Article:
You can but it's not as precise.

We have already shown that the integrand converges for n<2 so doing this method instead and showing that it diverges for n<1 misses out the values 1<n<2 for which the integral also converges for.

Approximating in the limit is more precise than just slapping on the global maximum.
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(Original post by RDKGames)
You can but it's not as precise.

We have already shown that the integrand converges for n<2 so doing this method instead and showing that it diverges for n<1 misses out the values 1<n<2 for which the integral also diverges for.

Approximating in the limit is more precise than just slapping on the global maximum.
Oh, so we can show it using the direct comparison test, but it may miss out some of the values for which the integral converges?
Also, do you mean "misses out the values 1<n<2 for which the integral also converges for".

Also, if we use the Taylor's theorem, we can always ensure we get a correct test whether using the limit comparison test or the direct comparison test right as it gives you the perfect bound? Like here we used it y = cos x is bounded above by y = 1.

But, Taylor's expansion would tell us that for x \in [0, \frac{\pi}{2}],  cos x \leq \frac{\pi}{2} - x and then we can use the direct comparison test to show that \displaystyle \frac{cos \ x}{(\frac{\pi}{2} - \ x)^n} dx \leq  \frac{\frac{\pi}{2} - x}{(\frac{\pi}{2} - \ x)^n} = \frac{1}{(\frac{\pi}{2} - \ x)^{n-1}} and then use the direct comparison test for \displaystyle \int _{x\:=0}^{\frac{\pi }{2}}\frac{1}{\left(\frac{\pi }{2}-x\right)^{n-1}}dx\: and show this converges for n < 2.
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(Original post by Takeover Season)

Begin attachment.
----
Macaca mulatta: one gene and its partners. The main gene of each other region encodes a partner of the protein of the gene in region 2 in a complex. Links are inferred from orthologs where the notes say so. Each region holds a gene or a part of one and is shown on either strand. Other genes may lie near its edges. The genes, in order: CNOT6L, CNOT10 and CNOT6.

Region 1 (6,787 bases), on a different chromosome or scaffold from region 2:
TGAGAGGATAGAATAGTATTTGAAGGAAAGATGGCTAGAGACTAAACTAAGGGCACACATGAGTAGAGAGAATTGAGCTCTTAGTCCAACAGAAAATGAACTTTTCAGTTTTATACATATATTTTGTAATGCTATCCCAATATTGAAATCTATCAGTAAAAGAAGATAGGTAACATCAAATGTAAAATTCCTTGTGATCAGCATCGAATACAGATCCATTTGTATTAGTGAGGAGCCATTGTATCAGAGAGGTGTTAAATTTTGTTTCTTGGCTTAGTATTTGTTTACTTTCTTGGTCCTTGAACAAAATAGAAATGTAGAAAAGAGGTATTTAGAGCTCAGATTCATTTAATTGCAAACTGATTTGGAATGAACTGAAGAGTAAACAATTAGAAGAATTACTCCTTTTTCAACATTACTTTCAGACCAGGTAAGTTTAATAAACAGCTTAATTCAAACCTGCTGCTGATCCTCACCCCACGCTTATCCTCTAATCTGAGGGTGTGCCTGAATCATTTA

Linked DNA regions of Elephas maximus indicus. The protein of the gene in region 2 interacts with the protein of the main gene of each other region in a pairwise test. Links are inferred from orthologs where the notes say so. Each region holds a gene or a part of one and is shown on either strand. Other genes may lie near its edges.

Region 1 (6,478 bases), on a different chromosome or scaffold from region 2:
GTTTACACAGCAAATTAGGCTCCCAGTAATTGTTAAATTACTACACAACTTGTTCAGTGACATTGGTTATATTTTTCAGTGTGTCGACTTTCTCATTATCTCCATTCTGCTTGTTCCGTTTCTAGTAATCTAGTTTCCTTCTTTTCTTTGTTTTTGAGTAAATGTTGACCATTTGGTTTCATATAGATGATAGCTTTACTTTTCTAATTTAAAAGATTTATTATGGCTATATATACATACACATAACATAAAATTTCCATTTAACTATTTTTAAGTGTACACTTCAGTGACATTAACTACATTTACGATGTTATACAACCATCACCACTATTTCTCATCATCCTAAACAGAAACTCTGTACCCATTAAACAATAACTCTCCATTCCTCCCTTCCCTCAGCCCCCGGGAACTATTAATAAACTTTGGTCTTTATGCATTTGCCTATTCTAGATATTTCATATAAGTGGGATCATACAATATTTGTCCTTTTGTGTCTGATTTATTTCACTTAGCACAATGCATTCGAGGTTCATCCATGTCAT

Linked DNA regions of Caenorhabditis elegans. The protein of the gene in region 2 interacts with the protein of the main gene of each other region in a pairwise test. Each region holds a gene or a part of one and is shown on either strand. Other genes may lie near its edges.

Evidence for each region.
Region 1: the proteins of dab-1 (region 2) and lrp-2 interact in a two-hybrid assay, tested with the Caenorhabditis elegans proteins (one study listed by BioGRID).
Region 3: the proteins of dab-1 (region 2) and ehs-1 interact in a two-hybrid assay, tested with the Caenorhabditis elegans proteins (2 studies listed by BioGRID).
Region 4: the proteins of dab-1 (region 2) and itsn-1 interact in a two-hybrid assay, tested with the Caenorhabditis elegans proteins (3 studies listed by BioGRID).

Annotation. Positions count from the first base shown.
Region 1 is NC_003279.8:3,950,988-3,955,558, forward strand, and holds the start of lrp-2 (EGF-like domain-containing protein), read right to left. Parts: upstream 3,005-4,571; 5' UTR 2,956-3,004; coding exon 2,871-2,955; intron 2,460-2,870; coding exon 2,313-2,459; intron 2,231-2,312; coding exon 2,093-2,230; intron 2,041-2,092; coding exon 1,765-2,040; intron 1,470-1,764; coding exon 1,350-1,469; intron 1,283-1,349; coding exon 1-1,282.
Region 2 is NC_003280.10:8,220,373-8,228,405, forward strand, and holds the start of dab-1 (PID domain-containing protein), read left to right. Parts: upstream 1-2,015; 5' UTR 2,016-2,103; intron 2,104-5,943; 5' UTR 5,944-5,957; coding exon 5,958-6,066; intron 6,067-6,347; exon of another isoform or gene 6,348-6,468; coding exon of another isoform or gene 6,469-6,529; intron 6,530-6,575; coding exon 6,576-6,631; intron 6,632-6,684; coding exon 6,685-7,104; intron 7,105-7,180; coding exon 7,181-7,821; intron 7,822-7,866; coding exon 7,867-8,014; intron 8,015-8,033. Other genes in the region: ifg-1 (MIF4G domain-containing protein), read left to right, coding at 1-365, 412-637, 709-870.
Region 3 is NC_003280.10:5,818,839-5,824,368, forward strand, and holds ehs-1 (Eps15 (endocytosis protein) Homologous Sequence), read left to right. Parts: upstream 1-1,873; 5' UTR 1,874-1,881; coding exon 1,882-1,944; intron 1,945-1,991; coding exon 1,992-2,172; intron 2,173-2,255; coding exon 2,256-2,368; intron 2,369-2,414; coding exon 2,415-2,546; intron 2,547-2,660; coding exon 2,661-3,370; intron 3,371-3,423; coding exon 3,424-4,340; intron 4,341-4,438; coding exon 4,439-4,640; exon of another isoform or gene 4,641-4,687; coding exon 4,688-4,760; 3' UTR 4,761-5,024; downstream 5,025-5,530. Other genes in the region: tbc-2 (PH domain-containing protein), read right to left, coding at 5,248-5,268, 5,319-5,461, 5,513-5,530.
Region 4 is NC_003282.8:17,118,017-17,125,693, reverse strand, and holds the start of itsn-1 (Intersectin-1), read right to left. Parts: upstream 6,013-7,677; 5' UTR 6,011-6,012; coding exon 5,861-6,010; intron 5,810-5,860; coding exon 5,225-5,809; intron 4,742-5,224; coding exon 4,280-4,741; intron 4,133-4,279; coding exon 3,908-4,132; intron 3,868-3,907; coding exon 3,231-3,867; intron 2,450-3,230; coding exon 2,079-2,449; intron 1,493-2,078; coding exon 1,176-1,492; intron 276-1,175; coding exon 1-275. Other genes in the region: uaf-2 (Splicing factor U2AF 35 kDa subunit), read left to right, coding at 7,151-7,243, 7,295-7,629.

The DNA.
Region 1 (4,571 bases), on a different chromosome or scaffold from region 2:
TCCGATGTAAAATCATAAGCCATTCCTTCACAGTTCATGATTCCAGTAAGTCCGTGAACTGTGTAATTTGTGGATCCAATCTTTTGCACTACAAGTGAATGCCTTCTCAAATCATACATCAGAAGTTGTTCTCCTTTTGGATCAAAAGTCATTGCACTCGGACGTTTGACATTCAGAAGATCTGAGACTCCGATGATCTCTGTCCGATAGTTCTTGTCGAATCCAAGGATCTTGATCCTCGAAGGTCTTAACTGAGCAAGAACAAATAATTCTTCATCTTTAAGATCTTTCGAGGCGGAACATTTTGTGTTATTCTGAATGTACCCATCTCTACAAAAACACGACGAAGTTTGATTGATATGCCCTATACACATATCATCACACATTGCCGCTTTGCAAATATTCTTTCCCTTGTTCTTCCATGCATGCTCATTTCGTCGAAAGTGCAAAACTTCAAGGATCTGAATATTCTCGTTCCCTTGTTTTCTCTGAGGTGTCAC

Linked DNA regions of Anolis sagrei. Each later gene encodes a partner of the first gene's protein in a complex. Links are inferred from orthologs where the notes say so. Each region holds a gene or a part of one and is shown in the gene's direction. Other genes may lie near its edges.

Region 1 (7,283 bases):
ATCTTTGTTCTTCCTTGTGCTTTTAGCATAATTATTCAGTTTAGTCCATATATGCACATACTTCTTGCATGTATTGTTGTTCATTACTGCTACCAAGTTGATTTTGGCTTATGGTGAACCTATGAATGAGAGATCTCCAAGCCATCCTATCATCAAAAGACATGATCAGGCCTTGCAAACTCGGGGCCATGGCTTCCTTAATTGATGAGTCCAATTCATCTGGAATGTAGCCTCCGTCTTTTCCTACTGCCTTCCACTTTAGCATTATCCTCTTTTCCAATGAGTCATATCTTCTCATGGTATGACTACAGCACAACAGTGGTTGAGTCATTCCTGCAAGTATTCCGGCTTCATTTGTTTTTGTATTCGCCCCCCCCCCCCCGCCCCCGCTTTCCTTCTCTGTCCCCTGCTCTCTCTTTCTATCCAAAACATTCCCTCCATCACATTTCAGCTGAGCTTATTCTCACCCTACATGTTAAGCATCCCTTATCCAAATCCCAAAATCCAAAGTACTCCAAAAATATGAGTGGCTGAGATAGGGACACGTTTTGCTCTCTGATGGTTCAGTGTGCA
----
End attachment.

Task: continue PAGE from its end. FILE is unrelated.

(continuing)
Oh, so we can show it using the direct comparison test, but it may miss out some of the values for which the integral converges?
Also, do you mean "misses out the values 1<n<2 for which the integral also converges for".

Also, if we use the Taylor's theorem, we can always ensure we get a correct test whether using the limit comparison test or the direct comparison test right as it gives you the perfect bound? Like here we used it y = cos x is bounded above by y = 1.

But, Taylor's expansion would tell us that for x \in [0, \frac{\pi}{2}],  cos x \leq \frac{\pi}{2} - x and then we can use the direct comparison test to show that \displaystyle \frac{cos \ x}{(\frac{\pi}{2} - \ x)^n} dx \leq  \frac{\frac{\pi}{2} - x}{(\frac{\pi}{2} - \ x)^n} = \frac{1}{(\frac{\pi}{2} - \ x)^{n-1}} and then use the direct comparison test for \displaystyle \int _{x\:=0}^{\frac{\pi }{2}}\frac{1}{\left(\frac{\pi }{2}-x\right)^{n-1}}dx\: and show this converges for n < 2.
Yes.
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(Original post by RDKGames)
Yes.
Ah thanks, one last query. This just sum up the whole thread! It is actually about the taylor series, forgetting that dodgy integration I had put up.

If I wanted to test for the absolute convergence of an integral because it oscillates and it had an improper integral of the second kind, or it had a problem point either within the interval or at its endpoints. Then, I need to see the Taylor series of the absolute value of the function near the problem point. If I had f(x) was negative over [a,b], how do I find the taylor series of |f(x)| at x = a? Please look at my original post if you wish, I said my explanation there and I was wondering if the approach was correct.

I'd just find the taylor series of -f(x) at x = a and that'd give me the taylor series of |f(x)| at x = a?